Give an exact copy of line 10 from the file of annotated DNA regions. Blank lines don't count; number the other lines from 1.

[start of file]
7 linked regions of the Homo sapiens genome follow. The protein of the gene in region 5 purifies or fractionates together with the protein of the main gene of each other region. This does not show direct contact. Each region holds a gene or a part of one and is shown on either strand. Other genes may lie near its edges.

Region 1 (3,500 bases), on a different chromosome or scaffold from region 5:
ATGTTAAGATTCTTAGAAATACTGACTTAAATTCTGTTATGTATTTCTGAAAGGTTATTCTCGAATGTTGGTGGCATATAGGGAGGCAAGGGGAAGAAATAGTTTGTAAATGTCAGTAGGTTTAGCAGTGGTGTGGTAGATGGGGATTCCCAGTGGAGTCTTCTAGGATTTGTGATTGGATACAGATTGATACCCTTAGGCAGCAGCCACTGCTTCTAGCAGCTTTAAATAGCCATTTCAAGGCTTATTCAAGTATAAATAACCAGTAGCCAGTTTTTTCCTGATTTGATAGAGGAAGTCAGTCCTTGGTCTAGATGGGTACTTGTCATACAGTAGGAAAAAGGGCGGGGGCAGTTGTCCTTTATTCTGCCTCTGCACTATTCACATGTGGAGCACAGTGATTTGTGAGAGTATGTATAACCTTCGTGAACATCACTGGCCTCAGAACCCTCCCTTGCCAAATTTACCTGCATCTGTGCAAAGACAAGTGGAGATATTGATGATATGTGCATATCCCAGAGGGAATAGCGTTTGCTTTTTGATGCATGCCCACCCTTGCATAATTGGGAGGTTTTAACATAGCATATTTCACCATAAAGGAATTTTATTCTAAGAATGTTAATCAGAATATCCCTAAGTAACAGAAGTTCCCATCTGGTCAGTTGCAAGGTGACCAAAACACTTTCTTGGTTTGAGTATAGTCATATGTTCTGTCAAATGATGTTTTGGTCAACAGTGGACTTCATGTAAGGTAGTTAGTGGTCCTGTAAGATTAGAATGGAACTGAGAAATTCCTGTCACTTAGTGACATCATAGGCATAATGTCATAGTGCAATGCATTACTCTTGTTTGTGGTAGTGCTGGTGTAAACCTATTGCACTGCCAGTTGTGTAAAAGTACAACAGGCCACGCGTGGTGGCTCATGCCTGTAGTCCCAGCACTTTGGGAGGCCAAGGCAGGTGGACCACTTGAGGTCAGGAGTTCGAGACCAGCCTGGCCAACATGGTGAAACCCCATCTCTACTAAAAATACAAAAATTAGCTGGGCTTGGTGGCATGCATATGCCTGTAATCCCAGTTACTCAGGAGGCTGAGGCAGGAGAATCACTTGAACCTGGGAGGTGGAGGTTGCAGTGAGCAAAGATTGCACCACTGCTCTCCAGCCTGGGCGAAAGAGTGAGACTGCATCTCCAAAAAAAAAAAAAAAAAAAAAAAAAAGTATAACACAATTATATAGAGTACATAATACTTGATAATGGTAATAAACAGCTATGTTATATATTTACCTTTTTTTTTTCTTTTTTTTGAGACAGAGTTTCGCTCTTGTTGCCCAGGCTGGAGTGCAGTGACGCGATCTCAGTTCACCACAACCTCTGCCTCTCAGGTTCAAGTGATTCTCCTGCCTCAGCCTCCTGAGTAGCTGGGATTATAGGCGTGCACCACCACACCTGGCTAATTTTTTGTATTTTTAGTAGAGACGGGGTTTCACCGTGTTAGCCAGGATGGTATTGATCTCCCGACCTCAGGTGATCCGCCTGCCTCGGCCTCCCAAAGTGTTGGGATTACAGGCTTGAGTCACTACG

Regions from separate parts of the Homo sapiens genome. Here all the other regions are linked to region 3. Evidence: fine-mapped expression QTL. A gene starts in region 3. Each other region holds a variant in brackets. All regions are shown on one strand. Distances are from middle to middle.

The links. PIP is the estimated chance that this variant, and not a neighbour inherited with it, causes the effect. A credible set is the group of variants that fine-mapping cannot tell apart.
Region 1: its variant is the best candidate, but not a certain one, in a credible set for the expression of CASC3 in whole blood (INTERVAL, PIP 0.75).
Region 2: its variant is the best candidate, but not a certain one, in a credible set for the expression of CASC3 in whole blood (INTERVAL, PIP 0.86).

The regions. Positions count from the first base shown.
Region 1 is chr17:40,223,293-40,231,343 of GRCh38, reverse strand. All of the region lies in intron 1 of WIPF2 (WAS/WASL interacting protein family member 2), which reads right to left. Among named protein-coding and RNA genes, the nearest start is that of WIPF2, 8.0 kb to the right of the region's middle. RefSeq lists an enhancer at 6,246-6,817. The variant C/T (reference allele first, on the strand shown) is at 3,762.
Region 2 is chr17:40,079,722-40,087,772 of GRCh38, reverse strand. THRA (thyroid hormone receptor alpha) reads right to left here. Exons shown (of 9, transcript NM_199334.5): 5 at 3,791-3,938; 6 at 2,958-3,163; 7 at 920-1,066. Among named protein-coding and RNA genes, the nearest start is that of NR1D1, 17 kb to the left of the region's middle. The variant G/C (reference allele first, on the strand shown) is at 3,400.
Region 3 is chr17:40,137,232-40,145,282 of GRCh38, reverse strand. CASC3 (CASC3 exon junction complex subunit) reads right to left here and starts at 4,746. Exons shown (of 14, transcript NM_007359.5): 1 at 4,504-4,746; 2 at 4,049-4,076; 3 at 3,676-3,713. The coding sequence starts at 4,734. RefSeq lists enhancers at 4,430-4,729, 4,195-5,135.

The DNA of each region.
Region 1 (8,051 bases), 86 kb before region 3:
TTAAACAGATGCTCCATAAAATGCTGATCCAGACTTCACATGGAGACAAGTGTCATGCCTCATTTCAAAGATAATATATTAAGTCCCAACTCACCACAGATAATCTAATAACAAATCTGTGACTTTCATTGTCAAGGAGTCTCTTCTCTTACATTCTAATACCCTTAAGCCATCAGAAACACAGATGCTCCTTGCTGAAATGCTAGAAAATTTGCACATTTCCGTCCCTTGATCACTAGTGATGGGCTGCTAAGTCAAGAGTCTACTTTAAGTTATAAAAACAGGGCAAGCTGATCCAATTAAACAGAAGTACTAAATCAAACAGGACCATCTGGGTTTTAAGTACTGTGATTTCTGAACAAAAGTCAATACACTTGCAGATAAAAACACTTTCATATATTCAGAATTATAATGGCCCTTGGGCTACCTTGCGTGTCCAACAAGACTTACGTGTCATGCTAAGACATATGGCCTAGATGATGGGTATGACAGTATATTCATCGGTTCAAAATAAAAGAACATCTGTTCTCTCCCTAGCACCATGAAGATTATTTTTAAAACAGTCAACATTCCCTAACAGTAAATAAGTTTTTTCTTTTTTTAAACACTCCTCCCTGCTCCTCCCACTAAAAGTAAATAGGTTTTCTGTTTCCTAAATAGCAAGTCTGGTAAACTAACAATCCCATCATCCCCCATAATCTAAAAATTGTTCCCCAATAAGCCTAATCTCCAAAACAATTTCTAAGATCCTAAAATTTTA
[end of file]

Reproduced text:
Region 2 is chr17:40,079,722-40,087,772 of GRCh38, reverse strand. THRA (thyroid hormone receptor alpha) reads right to left here. Exons shown (of 9, transcript NM_199334.5): 5 at 3,791-3,938; 6 at 2,958-3,163; 7 at 920-1,066. Among named protein-coding and RNA genes, the nearest start is that of NR1D1, 17 kb to the left of the region's middle. The variant G/C (reference allele first, on the strand shown) is at 3,400.